This morning, one of the smartest students I've ever had reluctantly showed me the thesis statement he'd just written. He didn't want me to look at it because the spelling was bad, and I won't post it without permission. I'll just say that he had misspellings on the order of 'charitturs" for characters; "sirve" for serve; and "morle" for moral. Of 19 words, 9 are misspelled, and the words spelled correctly include only one noun.
His spelling is so bad, he said, that spellcheck doesn't work. At some point his laptop decided he might be writing in Spanish, so half the time spellcheck serves up a menu of Spanish options. When Microsoft Word does present him with a selection of words in English, my student often has no idea which one to pick.
I had him read out loud a difficult paragraph, written by Maria Tatar, on fairy tales. He could more or less do it (he's very sharp), but he kept missing the short words: prepositions and short verbs, too, I think. He kept missing the short words because he automatically filled in whatever word he thought would come next instead of reading the word that actually did come next. (I guess somebody taught him to 'make predictions.')
Here's an example of what I mean (I don't remember whether he misread this section):
Like many fairy tales, the Grimms’ narrative begins by framing a prohibitionHe would likely trip over 'by,' reading it as 'with' instead (or whatever word seemed most likely to appear). Although he can spell all the prepositions -- prepositions are the main words he can spell -- he often misreads them.
Another problem: he doesn't read left-to-right. Instead, he jumps around in a sentence looking for words he can base his reading of the sentence in: he's looking for a kind of anchor word, I think. Once he's found an anchor word, he goes back to the beginning of the sentence and starts over. Then, if he has no luck on the second go-round, he'll jump forward again and look for a second anchor word that might help.
He couldn't read the word "prohibition" at all, but he demonstrated for me the method he would use to tackle it. He would start with the syllable "pro," which he could read; then he would hit "hibition," which he couldn't read at all. Then he would skip to "tion" at the end (which he saw as a separate syllable - that's good). Then he would try to guess "prohibition" on the basis of "pro" and "tion."
And he would fail, in spite of the fact that he does indeed know the word 'prohibition' and recognized it the moment I said it.
He's in his mid-20s, he's extremely intelligent, and he cannot read "prohibition" using phonics and syllables.
I know very little about dyslexia, so I don't know whether that's an issue. I do know a little about phonics, and it seems clear that he doesn't read phonetically. At least, not fluently. I'm sure he was taught to read using whole language or balanced literacy. As a child he memorized all the words he was taught and then, via high IQ, high energy, and a scrappy personality, figured out how to reverse-engineer paragraphs in order to wrest some meaning from them.
Interestingly, his problems have led him to a theory of paragraph development I've been mulling over myself: he believes paragraphs typically have a concluding sentence that sums everything up. He reads that sentence first, then goes back to the beginning of the paragraph to try and decipher the whole thing.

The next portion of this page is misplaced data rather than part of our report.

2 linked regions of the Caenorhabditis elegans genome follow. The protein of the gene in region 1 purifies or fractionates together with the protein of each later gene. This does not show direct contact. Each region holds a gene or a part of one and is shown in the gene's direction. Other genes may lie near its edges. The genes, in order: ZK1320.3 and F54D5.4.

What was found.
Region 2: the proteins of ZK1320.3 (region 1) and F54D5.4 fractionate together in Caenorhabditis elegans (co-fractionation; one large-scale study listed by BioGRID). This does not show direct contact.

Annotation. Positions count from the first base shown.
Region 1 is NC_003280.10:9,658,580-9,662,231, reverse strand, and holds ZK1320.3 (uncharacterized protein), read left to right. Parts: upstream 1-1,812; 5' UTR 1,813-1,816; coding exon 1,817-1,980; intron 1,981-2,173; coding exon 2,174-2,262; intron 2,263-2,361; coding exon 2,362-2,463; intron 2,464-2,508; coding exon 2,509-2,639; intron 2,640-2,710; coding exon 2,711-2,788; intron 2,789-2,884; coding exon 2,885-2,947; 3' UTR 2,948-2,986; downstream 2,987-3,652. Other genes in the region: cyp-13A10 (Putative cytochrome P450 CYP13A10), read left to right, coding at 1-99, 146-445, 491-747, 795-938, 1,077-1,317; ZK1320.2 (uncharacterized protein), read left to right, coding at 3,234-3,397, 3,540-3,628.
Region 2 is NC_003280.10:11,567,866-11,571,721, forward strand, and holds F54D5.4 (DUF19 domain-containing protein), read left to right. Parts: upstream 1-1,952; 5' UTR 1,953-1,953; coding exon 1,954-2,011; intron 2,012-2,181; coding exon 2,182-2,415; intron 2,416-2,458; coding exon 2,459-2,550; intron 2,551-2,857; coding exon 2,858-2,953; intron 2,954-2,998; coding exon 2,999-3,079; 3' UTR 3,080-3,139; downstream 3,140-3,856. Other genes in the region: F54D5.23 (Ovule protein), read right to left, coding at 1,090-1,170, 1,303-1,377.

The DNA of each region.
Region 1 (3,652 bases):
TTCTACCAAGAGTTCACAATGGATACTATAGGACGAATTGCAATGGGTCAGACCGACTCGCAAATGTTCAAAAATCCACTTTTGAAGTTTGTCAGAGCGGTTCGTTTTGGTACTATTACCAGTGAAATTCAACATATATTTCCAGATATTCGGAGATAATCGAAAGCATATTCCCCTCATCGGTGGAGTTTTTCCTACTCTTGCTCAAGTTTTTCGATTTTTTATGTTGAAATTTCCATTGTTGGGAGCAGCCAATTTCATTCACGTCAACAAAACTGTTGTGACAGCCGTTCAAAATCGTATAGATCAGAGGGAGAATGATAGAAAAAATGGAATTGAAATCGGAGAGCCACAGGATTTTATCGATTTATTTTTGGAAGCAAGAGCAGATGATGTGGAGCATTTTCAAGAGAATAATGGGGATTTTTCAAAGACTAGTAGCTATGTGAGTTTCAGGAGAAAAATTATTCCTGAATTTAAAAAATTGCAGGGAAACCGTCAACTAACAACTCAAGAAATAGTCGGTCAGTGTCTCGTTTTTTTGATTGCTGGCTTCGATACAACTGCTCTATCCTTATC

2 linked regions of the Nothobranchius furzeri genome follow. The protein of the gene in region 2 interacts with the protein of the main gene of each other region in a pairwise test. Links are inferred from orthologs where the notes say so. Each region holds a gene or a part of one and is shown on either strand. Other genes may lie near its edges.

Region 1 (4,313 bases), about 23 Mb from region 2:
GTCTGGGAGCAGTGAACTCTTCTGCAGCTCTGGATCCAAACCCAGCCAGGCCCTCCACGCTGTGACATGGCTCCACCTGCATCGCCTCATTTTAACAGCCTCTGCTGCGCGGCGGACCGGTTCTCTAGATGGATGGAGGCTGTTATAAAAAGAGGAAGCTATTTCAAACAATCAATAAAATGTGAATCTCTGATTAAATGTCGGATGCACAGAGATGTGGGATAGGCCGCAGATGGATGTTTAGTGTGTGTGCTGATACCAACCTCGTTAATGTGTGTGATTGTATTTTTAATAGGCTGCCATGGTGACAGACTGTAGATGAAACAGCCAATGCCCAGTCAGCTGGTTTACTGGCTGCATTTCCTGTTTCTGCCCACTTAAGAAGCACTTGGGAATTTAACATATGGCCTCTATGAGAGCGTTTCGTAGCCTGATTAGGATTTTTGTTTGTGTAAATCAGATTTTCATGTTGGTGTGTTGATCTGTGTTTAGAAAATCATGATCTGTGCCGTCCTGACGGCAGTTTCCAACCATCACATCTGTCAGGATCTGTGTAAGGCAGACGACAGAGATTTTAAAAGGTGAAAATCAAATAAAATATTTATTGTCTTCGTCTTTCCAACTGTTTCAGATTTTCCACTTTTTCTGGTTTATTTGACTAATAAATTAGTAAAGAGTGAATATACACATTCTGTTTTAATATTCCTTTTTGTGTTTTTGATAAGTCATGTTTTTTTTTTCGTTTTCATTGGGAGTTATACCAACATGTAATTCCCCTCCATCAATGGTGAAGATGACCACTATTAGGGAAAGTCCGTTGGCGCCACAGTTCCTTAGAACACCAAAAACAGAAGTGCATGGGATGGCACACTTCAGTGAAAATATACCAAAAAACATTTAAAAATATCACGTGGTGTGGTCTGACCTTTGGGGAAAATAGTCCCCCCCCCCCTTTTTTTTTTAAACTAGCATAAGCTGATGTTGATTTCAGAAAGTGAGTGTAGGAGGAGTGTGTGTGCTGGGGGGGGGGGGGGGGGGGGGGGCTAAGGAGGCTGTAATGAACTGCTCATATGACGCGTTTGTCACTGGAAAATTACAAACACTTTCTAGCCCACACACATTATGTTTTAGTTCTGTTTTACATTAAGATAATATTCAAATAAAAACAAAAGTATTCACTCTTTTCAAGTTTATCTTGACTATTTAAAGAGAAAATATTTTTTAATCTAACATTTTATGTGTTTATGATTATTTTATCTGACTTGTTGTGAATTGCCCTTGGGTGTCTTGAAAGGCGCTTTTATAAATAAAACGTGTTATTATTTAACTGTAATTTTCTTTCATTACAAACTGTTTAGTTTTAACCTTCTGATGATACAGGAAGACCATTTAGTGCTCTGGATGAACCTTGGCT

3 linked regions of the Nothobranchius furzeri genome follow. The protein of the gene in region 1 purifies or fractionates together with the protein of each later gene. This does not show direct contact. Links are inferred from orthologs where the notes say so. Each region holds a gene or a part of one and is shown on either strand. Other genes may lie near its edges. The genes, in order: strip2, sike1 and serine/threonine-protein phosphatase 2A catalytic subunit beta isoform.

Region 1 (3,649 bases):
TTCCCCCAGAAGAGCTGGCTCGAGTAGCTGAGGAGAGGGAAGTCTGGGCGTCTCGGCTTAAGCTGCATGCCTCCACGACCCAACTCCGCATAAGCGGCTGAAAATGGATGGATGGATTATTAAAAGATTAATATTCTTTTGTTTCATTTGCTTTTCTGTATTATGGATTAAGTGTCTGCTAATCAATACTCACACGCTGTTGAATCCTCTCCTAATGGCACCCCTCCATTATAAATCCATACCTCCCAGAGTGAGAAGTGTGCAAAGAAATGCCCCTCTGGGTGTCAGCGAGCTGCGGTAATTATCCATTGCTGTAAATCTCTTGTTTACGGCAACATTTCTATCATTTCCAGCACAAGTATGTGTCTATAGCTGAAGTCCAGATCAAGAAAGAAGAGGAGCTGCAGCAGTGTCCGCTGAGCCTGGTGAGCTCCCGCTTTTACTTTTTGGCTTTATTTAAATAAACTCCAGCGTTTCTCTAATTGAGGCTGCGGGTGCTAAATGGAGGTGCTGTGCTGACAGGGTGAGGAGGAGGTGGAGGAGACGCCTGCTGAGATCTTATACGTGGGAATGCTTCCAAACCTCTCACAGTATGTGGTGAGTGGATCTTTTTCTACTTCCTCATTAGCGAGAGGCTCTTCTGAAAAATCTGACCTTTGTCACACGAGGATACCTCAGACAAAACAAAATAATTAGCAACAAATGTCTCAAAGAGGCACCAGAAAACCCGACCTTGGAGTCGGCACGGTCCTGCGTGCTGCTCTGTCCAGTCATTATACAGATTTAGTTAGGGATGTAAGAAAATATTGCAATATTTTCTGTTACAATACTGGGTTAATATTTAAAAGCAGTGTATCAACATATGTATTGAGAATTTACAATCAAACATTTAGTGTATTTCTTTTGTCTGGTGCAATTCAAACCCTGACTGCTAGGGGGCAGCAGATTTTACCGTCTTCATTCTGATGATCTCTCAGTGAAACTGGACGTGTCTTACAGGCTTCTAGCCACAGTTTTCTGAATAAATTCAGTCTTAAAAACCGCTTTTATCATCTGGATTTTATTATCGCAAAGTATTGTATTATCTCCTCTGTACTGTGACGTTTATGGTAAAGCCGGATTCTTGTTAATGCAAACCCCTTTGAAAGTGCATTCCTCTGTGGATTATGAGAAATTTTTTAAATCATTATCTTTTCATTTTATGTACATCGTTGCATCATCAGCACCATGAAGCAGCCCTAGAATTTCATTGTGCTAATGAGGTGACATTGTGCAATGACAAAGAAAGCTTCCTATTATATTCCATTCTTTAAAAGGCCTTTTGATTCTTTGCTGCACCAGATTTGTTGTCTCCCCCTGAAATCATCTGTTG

I've been wondering whether paragraphs have conclusions and have been operating under the theory that most of them do not. Now I wonder.
He can't really write at all (he says -- he's so verbal, I find that hard to believe). But he has somehow figured out how to think in whole paragraphs -- maybe even in whole 5-paragraph essays or perhaps beyond. Today he actually came up with a sophisticated thesis sentence AND three coherent supporting topic sentences almost entirely in his head. He says he got through high school on oral presentations, and by oral presentation he doesn't mean Powerpoint. He means thesis, topic sentence, elaboration, and specific support. He produces more content talking than I have the working memory to deal with: he's got to figure out how to write if only so other people will be able to follow what he's saying.
This is a guy trading in complex ideas entirely inside the oral register. You can't do that! (Well, you can, but most of us can't 'hear' it ---- )
He told me a few weeks back that when he was a kid his school introduced a new reading program that was so terrible, and left him with such profound spelling deficits, that his parents had wanted to sue the school. No surprise there.
Of course, as we know, a parent can't sue a school for failing to teach their very bright child to spell. Educational malpractice doesn't exist.
Question. What is the way forward here? (If he wants a way forward, that is. He's not a kid, and he's figured out work-arounds that are serving him reasonably well.)
It strikes me that he needs to look into voice recognition software ---- although to use voice recognition software for writing anything more serious than a short email you have to be able to read what you've dictated. So I'm sure about that.....
He says he's often thought he needs to take ESL classes in English.
That doesn't strike me as a bad idea -- I've begun to rely upon lessons in English as a second language myself -- but I think what he really needs is phonics. Phonics and a lot of practice reading left-to-right. His jump-around habits are ingrained; he'd need to practice until he developed a new ingrained left-to-right habit.
Is there a phonics program anyone out there would recommend for this student?
Other thoughts or suggestions?